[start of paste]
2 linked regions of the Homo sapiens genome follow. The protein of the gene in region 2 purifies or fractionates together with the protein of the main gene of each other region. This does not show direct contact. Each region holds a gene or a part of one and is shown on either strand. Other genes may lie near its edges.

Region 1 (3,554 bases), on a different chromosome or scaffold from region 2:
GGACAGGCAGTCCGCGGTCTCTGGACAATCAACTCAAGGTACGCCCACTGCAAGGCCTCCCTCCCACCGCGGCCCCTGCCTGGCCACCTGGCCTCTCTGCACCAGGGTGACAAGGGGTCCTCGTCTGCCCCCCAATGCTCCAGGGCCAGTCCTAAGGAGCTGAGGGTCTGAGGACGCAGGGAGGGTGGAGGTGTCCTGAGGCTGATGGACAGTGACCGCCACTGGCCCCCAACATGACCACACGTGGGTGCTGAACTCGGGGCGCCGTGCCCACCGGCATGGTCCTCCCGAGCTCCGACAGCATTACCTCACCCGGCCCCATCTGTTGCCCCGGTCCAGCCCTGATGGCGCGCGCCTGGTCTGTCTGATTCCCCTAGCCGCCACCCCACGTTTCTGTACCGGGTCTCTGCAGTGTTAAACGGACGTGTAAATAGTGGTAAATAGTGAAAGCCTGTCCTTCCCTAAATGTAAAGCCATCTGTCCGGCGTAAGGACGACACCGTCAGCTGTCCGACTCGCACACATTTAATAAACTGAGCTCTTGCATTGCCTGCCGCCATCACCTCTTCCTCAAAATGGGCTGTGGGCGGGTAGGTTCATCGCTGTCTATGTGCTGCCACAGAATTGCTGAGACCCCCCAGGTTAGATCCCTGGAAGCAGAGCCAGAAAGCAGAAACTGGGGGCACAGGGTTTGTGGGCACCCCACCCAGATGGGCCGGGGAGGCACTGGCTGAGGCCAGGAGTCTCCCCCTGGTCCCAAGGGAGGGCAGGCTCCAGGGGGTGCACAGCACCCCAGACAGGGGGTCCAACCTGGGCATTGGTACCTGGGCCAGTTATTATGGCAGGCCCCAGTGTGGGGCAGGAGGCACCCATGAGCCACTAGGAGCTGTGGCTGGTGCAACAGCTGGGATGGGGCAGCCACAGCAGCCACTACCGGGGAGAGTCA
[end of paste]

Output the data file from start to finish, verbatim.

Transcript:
2 linked regions of the Homo sapiens genome follow. The protein of the gene in region 2 purifies or fractionates together with the protein of the main gene of each other region. This does not show direct contact. Each region holds a gene or a part of one and is shown on either strand. Other genes may lie near its edges.

Region 1 (3,554 bases), on a different chromosome or scaffold from region 2:
GGACAGGCAGTCCGCGGTCTCTGGACAATCAACTCAAGGTACGCCCACTGCAAGGCCTCCCTCCCACCGCGGCCCCTGCCTGGCCACCTGGCCTCTCTGCACCAGGGTGACAAGGGGTCCTCGTCTGCCCCCCAATGCTCCAGGGCCAGTCCTAAGGAGCTGAGGGTCTGAGGACGCAGGGAGGGTGGAGGTGTCCTGAGGCTGATGGACAGTGACCGCCACTGGCCCCCAACATGACCACACGTGGGTGCTGAACTCGGGGCGCCGTGCCCACCGGCATGGTCCTCCCGAGCTCCGACAGCATTACCTCACCCGGCCCCATCTGTTGCCCCGGTCCAGCCCTGATGGCGCGCGCCTGGTCTGTCTGATTCCCCTAGCCGCCACCCCACGTTTCTGTACCGGGTCTCTGCAGTGTTAAACGGACGTGTAAATAGTGGTAAATAGTGAAAGCCTGTCCTTCCCTAAATGTAAAGCCATCTGTCCGGCGTAAGGACGACACCGTCAGCTGTCCGACTCGCACACATTTAATAAACTGAGCTCTTGCATTGCCTGCCGCCATCACCTCTTCCTCAAAATGGGCTGTGGGCGGGTAGGTTCATCGCTGTCTATGTGCTGCCACAGAATTGCTGAGACCCCCCAGGTTAGATCCCTGGAAGCAGAGCCAGAAAGCAGAAACTGGGGGCACAGGGTTTGTGGGCACCCCACCCAGATGGGCCGGGGAGGCACTGGCTGAGGCCAGGAGTCTCCCCCTGGTCCCAAGGGAGGGCAGGCTCCAGGGGGTGCACAGCACCCCAGACAGGGGGTCCAACCTGGGCATTGGTACCTGGGCCAGTTATTATGGCAGGCCCCAGTGTGGGGCAGGAGGCACCCATGAGCCACTAGGAGCTGTGGCTGGTGCAACAGCTGGGATGGGGCAGCCACAGCAGCCACTACCGGGGAGAGTCA